Elections

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  • More on CNN's ACORN report

    Blog ››› ››› JAMISON FOSER

    The American Prospect's Adam Serwer explains the basic problem with CNN's report about ACORN: "CNN is unable or unwilling to make the critical distinction between registration fraud and voter fraud."

    That's a huge distinction. Here's CNN's Drew Griffin last night:

    GRIFFIN: ACORN's voting registration drives are under investigation or suspicion in several states. Just yesterday, local authorities raided this ACORN office in Las Vegas where ACORN workers allegedly registered members of the Dallas Cowboys football team.

    And here's how Griffin ended his report:

    GRIFFIN: It absolutely is a crime. That was a fraud, somebody who filled out those forms. And I looked at them, Anderson. They're obviously a fraud.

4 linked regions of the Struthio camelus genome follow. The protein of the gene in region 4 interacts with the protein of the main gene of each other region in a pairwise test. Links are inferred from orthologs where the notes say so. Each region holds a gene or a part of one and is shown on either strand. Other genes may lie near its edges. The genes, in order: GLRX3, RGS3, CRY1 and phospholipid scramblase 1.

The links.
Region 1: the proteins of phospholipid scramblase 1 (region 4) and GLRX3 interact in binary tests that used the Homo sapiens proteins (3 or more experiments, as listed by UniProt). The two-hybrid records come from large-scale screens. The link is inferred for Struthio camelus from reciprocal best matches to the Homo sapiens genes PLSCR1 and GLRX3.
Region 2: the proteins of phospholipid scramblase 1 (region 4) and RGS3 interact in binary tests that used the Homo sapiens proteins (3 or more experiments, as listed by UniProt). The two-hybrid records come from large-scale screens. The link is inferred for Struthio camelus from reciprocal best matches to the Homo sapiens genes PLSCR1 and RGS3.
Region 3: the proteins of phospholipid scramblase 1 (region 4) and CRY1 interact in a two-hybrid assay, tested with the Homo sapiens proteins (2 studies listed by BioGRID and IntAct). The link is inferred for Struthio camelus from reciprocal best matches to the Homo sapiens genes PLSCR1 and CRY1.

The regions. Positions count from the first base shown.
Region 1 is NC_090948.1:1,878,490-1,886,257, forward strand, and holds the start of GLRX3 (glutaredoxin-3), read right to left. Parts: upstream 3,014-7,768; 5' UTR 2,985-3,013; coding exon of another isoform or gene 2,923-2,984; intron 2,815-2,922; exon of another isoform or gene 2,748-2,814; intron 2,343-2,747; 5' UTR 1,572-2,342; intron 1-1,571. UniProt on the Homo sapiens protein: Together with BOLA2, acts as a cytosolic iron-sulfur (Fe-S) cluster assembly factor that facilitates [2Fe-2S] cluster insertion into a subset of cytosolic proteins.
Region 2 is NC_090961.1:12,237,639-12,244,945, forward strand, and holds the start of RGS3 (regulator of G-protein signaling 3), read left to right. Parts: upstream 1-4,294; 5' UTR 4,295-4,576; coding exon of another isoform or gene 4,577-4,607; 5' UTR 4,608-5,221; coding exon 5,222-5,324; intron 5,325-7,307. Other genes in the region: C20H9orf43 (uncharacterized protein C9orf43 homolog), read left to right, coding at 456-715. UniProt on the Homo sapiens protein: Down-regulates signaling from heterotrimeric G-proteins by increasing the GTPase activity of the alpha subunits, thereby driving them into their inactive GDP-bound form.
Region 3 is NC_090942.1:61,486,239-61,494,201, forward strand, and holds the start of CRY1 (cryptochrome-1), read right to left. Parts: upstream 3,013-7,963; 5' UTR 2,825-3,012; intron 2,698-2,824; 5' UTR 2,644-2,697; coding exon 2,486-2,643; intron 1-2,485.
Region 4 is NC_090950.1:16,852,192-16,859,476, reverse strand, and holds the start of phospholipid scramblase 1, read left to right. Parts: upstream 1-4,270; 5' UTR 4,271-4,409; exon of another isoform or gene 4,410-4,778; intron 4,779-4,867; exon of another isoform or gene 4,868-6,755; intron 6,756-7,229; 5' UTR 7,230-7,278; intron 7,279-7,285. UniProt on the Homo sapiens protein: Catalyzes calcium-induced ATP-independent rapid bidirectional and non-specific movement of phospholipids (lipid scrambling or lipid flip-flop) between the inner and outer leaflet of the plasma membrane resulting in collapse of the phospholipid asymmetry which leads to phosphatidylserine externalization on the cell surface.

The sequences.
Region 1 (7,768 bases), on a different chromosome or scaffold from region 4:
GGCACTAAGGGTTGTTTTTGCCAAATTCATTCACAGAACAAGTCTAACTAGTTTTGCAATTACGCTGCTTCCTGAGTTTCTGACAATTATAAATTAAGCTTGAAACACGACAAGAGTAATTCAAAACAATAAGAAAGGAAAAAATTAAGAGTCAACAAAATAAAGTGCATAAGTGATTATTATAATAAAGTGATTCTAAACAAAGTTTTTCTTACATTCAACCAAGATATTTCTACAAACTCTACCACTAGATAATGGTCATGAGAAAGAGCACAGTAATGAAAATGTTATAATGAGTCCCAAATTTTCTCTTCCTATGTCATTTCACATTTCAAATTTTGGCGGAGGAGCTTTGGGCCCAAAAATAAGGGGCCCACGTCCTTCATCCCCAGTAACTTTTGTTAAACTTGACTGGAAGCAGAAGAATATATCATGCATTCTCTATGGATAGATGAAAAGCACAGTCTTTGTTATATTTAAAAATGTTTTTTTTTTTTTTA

But the election workers say we have to turn this over to the actual elected board of elections. The board of elections has to then bring in the county attorney to see if an investigation, a criminal investigation, should begin. So all of that will be, you know, weeks, maybe even months down the road, and of course, that's going to be after the election.

    By noting that the "criminal investigation" might not come until "after the election," Griffin suggests the fraud will have an effect on the outcome of the election. This is alarmist: Unless those members of the Dallas Cowboys actually show up to vote in Nevada, the fact that someone registered them to do so won't make a bit of difference on election day.